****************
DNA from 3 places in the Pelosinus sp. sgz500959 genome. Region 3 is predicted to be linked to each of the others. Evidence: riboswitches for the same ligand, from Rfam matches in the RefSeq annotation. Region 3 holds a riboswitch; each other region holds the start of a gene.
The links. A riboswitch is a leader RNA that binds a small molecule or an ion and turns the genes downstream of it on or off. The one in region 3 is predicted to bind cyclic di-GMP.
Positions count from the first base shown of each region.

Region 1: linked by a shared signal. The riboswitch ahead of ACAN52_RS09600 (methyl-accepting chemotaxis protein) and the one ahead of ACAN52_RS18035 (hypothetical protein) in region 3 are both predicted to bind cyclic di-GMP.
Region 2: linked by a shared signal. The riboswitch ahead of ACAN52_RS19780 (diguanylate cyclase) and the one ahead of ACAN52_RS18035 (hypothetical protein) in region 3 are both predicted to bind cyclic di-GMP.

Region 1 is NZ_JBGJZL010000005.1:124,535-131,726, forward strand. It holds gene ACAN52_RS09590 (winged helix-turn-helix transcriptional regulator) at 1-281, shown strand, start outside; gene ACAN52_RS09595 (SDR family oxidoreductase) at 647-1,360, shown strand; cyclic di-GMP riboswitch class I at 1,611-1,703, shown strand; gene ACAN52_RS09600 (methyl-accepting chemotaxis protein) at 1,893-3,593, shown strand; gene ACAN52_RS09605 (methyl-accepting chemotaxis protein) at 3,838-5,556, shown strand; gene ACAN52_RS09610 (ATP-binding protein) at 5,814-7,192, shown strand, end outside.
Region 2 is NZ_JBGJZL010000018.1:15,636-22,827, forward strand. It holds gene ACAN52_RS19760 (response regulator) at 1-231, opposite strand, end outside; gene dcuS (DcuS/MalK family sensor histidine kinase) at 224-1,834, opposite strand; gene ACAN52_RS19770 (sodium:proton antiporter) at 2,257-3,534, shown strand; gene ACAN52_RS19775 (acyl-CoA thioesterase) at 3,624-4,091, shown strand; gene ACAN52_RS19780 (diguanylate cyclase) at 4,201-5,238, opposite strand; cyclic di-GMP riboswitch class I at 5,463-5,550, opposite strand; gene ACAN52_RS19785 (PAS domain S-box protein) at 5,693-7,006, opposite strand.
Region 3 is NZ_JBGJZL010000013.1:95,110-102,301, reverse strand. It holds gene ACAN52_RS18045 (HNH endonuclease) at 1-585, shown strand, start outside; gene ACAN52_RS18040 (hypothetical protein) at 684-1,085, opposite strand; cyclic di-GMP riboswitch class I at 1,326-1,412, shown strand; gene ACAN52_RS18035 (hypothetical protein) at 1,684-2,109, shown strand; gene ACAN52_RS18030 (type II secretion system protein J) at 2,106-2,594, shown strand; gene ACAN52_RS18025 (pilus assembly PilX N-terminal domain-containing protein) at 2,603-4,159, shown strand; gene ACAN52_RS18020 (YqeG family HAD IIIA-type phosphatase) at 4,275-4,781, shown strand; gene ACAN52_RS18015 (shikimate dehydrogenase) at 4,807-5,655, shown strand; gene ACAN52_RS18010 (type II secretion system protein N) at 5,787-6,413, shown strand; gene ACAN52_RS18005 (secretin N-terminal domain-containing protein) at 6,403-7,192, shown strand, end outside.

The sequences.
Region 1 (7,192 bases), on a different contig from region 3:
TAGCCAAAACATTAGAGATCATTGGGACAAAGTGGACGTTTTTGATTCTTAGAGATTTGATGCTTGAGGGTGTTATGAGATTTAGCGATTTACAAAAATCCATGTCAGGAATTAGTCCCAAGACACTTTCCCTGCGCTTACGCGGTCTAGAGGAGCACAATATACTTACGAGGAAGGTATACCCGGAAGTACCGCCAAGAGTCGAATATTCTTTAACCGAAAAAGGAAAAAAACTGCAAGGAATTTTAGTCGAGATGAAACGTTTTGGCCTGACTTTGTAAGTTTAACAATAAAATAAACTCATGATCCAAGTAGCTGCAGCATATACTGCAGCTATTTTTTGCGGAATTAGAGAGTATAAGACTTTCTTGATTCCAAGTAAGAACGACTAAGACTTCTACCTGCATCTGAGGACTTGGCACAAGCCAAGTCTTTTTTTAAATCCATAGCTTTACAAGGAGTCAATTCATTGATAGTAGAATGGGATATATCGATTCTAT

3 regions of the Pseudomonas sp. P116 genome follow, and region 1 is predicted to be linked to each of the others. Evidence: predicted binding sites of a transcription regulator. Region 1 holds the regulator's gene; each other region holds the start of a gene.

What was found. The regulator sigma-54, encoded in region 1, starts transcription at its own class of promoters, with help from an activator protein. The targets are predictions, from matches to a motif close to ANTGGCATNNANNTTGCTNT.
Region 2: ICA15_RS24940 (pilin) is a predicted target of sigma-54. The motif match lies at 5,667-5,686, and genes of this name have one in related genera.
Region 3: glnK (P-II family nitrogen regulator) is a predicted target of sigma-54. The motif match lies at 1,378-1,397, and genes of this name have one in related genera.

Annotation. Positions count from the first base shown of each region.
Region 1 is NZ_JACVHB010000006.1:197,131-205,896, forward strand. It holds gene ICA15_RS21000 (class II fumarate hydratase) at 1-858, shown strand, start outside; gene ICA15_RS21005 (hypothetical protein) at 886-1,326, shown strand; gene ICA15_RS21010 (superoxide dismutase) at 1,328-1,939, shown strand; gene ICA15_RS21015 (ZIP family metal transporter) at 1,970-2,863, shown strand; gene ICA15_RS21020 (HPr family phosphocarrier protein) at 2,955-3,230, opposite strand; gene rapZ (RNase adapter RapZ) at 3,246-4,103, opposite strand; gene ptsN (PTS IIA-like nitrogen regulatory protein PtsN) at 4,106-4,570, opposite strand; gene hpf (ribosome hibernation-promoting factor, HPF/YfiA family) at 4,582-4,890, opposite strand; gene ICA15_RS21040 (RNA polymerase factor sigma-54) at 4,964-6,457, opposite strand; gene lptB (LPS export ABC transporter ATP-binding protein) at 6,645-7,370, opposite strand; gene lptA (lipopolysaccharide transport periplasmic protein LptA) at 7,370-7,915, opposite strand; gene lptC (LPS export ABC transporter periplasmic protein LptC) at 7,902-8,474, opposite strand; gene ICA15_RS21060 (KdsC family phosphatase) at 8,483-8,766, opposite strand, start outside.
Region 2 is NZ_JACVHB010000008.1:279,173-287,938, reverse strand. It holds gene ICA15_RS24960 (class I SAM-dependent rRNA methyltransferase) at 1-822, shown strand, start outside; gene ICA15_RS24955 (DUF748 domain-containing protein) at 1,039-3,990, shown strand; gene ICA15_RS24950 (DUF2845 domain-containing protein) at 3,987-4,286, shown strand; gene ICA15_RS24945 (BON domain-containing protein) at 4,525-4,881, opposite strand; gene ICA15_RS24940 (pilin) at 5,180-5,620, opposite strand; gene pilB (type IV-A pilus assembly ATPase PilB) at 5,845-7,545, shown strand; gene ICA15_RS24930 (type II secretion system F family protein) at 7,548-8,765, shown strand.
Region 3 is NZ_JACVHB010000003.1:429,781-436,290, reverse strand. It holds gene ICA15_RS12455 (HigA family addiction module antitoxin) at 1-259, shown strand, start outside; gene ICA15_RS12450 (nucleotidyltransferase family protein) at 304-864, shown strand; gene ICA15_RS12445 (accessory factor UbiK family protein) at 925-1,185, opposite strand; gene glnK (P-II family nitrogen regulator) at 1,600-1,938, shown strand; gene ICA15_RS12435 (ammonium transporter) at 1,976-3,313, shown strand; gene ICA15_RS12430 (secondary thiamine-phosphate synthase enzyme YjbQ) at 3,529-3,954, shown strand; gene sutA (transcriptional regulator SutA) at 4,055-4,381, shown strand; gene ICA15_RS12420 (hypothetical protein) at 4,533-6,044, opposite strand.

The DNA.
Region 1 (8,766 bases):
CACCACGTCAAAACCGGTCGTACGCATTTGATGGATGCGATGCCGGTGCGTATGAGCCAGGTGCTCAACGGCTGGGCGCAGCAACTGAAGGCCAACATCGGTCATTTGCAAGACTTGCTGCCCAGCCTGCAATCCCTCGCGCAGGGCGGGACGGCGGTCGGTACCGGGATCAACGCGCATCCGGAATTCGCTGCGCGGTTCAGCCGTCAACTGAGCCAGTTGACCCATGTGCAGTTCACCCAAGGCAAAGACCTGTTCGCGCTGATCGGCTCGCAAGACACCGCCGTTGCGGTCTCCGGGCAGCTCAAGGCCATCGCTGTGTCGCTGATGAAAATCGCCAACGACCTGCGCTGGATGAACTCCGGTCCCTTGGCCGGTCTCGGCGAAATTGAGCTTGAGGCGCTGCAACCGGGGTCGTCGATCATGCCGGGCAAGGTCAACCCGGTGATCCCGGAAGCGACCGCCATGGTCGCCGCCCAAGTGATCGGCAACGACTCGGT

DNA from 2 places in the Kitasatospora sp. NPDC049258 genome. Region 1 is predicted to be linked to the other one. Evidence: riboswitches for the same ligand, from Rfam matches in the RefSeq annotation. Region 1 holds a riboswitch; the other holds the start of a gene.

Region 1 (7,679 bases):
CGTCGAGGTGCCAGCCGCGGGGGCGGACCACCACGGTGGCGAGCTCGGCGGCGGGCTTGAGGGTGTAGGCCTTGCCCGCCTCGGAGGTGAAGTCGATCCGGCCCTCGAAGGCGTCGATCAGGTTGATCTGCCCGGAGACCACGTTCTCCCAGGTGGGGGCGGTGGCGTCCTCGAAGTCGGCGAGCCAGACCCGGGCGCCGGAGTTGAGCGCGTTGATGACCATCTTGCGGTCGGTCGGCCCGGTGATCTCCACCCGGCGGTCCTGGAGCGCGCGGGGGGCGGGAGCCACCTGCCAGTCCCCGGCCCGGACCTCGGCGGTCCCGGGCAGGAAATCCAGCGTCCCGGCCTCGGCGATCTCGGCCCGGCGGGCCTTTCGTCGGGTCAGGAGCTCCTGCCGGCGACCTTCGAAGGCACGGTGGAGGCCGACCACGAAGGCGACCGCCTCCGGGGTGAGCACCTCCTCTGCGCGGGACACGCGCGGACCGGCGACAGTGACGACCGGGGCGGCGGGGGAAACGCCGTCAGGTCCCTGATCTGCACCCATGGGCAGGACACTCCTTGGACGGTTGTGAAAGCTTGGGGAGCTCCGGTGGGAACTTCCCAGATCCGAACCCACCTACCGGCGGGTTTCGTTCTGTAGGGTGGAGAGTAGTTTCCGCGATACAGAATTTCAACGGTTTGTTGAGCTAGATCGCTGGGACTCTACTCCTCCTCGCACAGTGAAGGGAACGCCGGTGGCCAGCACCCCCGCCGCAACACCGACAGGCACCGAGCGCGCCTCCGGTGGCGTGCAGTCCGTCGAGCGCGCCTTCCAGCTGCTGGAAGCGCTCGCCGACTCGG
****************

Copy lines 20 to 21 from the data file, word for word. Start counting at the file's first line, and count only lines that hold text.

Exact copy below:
The DNA.
Region 1 (8,766 bases):